The Future of Passenger Cars

Recently, I traded in my 10-year-old Lexus for another Lexus. If I keep my new car for the next 10 years, the next car I buy might be a self-driving or autonomous car. I also might never need to buy another car, because, by that time, transportation alternatives might make car ownership unnecessary in most locations.

There are many challenges for traditional automobile companies today:

www.businessinsider.com/the-in-car-infotainment-center-report-examining-the-increase-in-consumer-demand-for-in-car-connectivity-2015-11

There are several fundamental problems with the way we use passenger cars to achieve mobility and access today:

www.rsandh.com/toll-industry-newsletter/1278-integrating-autonomous-vehicles-and-managed-lanes

Aside from the issue of residential sprawl, which takes many trips out of walking, bicycling, or small, motorized vehicle distances, we have created a highly inefficient system for providing mobility to people.  Not only that, we have engineered the certainty of traffic congestion into the system because of a variety of governance decisions:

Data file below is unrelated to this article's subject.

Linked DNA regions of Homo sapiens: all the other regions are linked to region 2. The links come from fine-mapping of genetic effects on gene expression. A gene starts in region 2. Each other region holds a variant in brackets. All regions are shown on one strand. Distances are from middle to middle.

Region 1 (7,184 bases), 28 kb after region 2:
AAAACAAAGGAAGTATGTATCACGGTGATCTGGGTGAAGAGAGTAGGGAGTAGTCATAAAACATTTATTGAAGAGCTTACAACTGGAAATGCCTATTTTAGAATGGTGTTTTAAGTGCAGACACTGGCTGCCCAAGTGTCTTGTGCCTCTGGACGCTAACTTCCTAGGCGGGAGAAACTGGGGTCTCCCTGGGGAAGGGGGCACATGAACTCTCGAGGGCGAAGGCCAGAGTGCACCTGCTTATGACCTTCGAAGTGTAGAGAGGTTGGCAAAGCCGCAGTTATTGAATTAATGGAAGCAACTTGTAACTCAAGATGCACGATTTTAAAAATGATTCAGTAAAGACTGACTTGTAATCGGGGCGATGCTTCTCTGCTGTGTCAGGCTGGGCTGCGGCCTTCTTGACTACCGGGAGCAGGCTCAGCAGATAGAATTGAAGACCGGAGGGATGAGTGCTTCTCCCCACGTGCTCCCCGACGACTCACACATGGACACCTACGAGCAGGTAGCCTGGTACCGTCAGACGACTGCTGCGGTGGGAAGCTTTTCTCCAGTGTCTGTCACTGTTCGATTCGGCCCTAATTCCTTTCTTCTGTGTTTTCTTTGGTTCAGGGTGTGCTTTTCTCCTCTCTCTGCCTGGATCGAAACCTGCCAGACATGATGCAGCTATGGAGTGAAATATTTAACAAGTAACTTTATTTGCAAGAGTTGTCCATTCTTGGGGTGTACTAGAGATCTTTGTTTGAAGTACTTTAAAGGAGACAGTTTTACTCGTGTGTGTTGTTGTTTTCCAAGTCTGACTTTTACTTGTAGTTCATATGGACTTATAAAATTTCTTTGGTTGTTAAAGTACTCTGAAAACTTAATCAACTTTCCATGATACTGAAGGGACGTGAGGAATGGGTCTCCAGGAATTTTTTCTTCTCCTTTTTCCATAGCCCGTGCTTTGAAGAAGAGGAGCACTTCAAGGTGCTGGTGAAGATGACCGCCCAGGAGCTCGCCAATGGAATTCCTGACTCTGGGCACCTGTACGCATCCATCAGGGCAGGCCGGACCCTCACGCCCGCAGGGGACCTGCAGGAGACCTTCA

We go through all sorts of hoops to reduce carbon emissions through taxes and penalty proposals, when one of the biggest opportunities is right in front of us.  We also try to reduce healthcare costs, one driver of which is the cost of treating people injured in automobile accidents or who are inhaling pollutants from vehicles around them. Getting people out of single-occupant vehicles would deliver multiple benefits, but governments have to create an integrated accountability to drive health, reduced single-occupant vehicle usage, and reduced environmental emissions.

Government policies have to be aligned better with health, reduced environmental emissions, safety, and reduced traffic congestion than they are today!